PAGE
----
Planning Creative Content as a Big Retailer

The introduction of new platforms has shaken retail to its core. As a result, new industry standards are developing and informing how consumer goods businesses consider digital in their long-term strategy. While many “legacy” or big retailers are struggling to keep up with the pace of change, today’s article includes a few stand-out companies who are using their already-established presence to break new ground online.

The Retail Shift

Social-first brands like Everlane, Glossier, Casper and more are ultimately reshaping the way we shop. From launching online (followed by the introduction of brick and mortar pop-up shops and experiences), brands across all industries have followed their lead and embraced these opportunities to set a new standard in retail. On the other end of the spectrum, big box or traditional retailers are working to figure out their place within the rapidly changing landscape. Below are a few examples of conventional retailers who are using their legacy status and extensive social media followings to stay in the game.

“The introduction of
new platforms has
shaken retail to its core.”


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Examples

One can argue that while many of these big retailers are “outdated” the very fact that they are a household name/elicit familiarity provides a built-in audience. Look at Target, for instance. Their Instagram strategy demonstrates their understanding that the Target audience runs the gamut from families to fashionistas (as evidenced in their unique accounts including @targetstyle and universal account @target). The distinction between their brand accounts allows for them to narrow in on each subset of their customer-base, providing content and storytelling that is appropriately tailored to each of their customers’ needs and interests. In turn, this approach shows Target’s awareness and effort in diversifying their content offerings and connecting with different users from all walks of life.

Best Buy (@bestbuy) is another excellent example that comes to mind in maintaining brand relevance. As a traditional (and specialty) retailer, one typically goes to Best Buy for a specific purchase. It is a challenge in itself to create compelling storytelling around items like televisions or kitchen appliances. However, if you look at their Instagram account, Best Buy does a great job of 1) reinforcing their brand identity (their signature brand colors are present throughout their feed) and 2) injecting an element of humor into their posts. Coupling this approachable tone with their multimedia imagery, they prove that legacy retailers can remain true to their core product/values while having a little fun in how they put themselves out there. Best Buy’s approach also demonstrates the opportunity that comes with trying new things, as it allows them to reach a broader customer-base.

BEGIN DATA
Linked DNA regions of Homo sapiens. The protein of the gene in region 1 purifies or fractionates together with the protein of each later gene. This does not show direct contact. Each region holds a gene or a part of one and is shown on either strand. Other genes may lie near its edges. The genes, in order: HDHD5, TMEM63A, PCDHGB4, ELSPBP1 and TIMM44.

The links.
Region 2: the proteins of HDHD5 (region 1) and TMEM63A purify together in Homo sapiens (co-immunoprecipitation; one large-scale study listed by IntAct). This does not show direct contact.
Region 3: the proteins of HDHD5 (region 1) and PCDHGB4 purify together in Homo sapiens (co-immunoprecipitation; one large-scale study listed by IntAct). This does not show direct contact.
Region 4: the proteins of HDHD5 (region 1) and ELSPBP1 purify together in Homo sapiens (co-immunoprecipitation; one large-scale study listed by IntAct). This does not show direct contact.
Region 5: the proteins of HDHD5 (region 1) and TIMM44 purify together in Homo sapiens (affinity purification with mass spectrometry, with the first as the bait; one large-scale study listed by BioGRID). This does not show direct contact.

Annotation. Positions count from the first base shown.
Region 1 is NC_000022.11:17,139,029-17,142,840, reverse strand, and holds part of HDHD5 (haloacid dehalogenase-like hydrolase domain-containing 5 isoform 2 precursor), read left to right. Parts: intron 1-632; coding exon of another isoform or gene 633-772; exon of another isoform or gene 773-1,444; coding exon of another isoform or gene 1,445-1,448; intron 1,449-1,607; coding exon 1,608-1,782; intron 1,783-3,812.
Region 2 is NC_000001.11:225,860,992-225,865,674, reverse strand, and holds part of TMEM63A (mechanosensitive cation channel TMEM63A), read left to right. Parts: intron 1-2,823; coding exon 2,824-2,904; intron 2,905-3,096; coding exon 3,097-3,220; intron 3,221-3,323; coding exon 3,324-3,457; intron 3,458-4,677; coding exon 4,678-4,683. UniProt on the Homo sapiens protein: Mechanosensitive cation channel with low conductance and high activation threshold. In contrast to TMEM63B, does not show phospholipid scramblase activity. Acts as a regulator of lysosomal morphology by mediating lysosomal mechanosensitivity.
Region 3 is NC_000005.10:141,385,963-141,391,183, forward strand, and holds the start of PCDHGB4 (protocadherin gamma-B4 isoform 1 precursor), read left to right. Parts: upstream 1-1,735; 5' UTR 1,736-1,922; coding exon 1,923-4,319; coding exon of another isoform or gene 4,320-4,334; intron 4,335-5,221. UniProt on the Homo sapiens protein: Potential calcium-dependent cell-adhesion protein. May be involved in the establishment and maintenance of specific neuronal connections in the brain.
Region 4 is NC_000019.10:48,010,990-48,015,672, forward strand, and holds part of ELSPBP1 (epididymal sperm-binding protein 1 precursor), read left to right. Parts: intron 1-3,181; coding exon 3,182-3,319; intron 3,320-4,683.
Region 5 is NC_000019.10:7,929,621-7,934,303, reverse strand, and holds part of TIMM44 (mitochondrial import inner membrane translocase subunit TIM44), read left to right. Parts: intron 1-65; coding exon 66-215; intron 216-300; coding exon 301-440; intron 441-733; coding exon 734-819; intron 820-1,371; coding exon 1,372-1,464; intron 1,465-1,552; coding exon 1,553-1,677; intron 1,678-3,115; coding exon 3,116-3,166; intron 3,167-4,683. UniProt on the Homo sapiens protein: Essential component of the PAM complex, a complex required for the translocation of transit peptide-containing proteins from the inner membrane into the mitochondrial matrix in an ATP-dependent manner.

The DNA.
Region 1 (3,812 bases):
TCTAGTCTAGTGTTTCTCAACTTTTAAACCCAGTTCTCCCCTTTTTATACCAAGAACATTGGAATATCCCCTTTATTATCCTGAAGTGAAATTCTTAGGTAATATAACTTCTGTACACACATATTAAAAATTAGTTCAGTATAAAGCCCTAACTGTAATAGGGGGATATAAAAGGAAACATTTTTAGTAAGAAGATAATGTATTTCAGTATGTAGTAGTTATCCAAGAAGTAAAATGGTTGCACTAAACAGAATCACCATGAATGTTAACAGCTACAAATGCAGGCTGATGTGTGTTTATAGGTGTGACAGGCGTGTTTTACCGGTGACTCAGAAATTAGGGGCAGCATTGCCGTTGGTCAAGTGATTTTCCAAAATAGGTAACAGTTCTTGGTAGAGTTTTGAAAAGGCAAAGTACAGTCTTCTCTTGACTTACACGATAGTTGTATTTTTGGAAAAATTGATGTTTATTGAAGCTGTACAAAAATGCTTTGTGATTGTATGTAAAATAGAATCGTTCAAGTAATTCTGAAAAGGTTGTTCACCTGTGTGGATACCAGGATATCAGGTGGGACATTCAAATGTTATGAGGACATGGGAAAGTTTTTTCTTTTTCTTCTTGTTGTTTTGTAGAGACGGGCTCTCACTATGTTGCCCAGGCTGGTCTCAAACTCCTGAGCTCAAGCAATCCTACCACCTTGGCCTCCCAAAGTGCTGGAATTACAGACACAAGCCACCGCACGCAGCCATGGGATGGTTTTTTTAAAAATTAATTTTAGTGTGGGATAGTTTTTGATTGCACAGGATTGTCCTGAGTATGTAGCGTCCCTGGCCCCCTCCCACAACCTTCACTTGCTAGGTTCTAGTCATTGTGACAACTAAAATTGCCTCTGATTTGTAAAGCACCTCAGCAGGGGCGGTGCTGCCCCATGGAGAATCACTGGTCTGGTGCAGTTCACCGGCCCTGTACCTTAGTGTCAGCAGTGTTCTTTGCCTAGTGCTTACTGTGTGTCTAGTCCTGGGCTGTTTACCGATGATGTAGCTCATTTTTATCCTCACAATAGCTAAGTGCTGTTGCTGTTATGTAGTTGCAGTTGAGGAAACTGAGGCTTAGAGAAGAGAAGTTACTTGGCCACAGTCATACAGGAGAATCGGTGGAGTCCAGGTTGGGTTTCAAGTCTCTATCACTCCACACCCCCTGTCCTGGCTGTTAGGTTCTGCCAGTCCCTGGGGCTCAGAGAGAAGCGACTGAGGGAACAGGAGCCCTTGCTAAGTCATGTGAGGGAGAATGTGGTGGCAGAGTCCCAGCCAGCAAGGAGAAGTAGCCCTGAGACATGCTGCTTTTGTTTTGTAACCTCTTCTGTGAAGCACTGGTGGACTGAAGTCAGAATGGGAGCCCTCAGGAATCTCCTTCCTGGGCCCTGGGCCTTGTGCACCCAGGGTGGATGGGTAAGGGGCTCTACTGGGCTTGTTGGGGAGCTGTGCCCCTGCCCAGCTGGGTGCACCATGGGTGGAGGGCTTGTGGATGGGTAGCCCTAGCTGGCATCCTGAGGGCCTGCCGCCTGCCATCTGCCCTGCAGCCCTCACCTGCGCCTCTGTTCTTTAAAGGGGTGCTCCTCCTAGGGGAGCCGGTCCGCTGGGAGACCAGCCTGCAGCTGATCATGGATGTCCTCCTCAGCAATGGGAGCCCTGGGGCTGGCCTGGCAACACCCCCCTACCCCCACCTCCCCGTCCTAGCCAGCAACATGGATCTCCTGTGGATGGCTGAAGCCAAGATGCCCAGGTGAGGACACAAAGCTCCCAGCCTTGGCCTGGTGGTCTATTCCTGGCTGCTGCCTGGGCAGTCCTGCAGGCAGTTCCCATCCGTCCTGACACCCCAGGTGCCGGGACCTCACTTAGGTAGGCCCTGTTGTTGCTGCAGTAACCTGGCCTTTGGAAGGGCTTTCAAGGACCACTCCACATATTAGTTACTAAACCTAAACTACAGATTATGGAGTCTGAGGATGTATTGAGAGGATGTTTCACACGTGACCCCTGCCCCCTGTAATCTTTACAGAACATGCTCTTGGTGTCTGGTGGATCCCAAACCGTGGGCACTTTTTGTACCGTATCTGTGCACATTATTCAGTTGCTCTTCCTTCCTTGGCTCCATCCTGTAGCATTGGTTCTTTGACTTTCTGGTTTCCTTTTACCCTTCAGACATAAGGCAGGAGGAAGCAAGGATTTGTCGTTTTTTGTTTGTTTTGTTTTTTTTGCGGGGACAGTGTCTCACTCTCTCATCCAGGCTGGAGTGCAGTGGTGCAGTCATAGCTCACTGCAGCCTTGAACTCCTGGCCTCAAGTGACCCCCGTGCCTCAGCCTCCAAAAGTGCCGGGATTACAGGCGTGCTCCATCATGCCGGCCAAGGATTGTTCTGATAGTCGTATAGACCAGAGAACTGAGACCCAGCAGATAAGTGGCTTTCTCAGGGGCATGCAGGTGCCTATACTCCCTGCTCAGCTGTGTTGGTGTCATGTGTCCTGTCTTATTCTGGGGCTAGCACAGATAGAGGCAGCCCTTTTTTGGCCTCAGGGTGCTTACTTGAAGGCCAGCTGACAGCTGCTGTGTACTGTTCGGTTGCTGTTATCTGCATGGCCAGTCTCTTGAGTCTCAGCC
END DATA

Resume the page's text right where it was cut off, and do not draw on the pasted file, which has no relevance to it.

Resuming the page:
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Our last example truly embodies what it means to be a legacy retailer embracing change. Enter Nordstrom. The department store has been serving fashion-forward customers since 1901 and has continued to provide a dynamic product assortment, and now content to go along with it. Similar to Target, Nordstrom’s distinct accounts (@nordstrom, @nordstromrack, and @nordstrommen) provide tailored experiences that make sense for each particular groups of customers. More than this, what piques our interest about Nordstrom the most is their continued commitment to both community and collaboration (which is present throughout the brand’s feed). Their ongoing initiative “Pop In at Nordstrom” features in-store activations in partnership with brands across different categories. Currently, they are partnering with MoMA Design Store for a curated holiday shop-in-shop. While Nordstrom posts products on their own Instagram feed, this partnership also presents cross-promotional opportunities from their partners (in this case @MoMastore) and Nordstrom shoppers. In doing so, Nordstrom is still able to maintain their traditional brick and mortar approach to retail for their core customers; however, this approach demonstrates Nordstrom’s digital savvy and understanding of the importance collaboration/brand alliance means to millennial shoppers.

“What piques our interest
about Nordstrom is their
commitment to both
community & collaboration.”


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Takeaways

These are just a few examples of big retailers who are working diligently to redefine their place in an increasingly digital-first environment. As the landscape continues to evolve, retailers and brands of all sizes will be presented with new opportunities to refine their content to enhance their customer’s overall brand experiences. And if in doubt, be sure to catch up on all of our Best Practices here on the PLANOLY blog for tips and tricks on how to create best-in-class content and strategies!

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